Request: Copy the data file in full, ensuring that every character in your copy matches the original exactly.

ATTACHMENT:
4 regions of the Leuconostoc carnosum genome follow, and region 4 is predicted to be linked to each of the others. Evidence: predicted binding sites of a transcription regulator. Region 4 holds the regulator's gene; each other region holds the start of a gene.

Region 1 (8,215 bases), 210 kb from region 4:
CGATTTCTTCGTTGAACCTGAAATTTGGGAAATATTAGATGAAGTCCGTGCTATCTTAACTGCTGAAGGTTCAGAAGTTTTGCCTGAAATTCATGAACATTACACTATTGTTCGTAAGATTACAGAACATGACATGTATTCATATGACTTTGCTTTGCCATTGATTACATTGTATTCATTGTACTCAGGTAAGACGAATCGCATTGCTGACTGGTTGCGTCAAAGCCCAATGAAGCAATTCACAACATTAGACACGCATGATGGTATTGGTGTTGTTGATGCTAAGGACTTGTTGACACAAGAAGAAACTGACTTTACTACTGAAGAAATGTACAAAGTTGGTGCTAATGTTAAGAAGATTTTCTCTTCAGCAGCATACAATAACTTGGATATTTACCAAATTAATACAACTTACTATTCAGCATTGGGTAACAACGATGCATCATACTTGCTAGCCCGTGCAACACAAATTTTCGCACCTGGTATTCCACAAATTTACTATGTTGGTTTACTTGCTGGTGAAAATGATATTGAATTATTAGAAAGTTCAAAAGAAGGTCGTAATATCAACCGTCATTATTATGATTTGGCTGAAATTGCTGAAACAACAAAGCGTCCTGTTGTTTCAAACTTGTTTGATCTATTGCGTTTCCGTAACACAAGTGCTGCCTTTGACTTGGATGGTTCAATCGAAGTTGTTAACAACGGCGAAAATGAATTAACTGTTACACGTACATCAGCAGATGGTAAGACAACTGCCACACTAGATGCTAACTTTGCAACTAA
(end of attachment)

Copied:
4 regions of the Leuconostoc carnosum genome follow, and region 4 is predicted to be linked to each of the others. Evidence: predicted binding sites of a transcription regulator. Region 4 holds the regulator's gene; each other region holds the start of a gene.

Region 1 (8,215 bases), 210 kb from region 4:
CGATTTCTTCGTTGAACCTGAAATTTGGGAAATATTAGATGAAGTCCGTGCTATCTTAACTGCTGAAGGTTCAGAAGTTTTGCCTGAAATTCATGAACATTACACTATTGTTCGTAAGATTACAGAACATGACATGTATTCATATGACTTTGCTTTGCCATTGATTACATTGTATTCATTGTACTCAGGTAAGACGAATCGCATTGCTGACTGGTTGCGTCAAAGCCCAATGAAGCAATTCACAACATTAGACACGCATGATGGTATTGGTGTTGTTGATGCTAAGGACTTGTTGACACAAGAAGAAACTGACTTTACTACTGAAGAAATGTACAAAGTTGGTGCTAATGTTAAGAAGATTTTCTCTTCAGCAGCATACAATAACTTGGATATTTACCAAATTAATACAACTTACTATTCAGCATTGGGTAACAACGATGCATCATACTTGCTAGCCCGTGCAACACAAATTTTCGCACCTGGTATTCCACAAATTTACTATGTTGGTTTACTTGCTGGTGAAAATGATATTGAATTATTAGAAAGTTCAAAAGAAGGTCGTAATATCAACCGTCATTATTATGATTTGGCTGAAATTGCTGAAACAACAAAGCGTCCTGTTGTTTCAAACTTGTTTGATCTATTGCGTTTCCGTAACACAAGTGCTGCCTTTGACTTGGATGGTTCAATCGAAGTTGTTAACAACGGCGAAAATGAATTAACTGTTACACGTACATCAGCAGATGGTAAGACAACTGCCACACTAGATGCTAACTTTGCAACTAA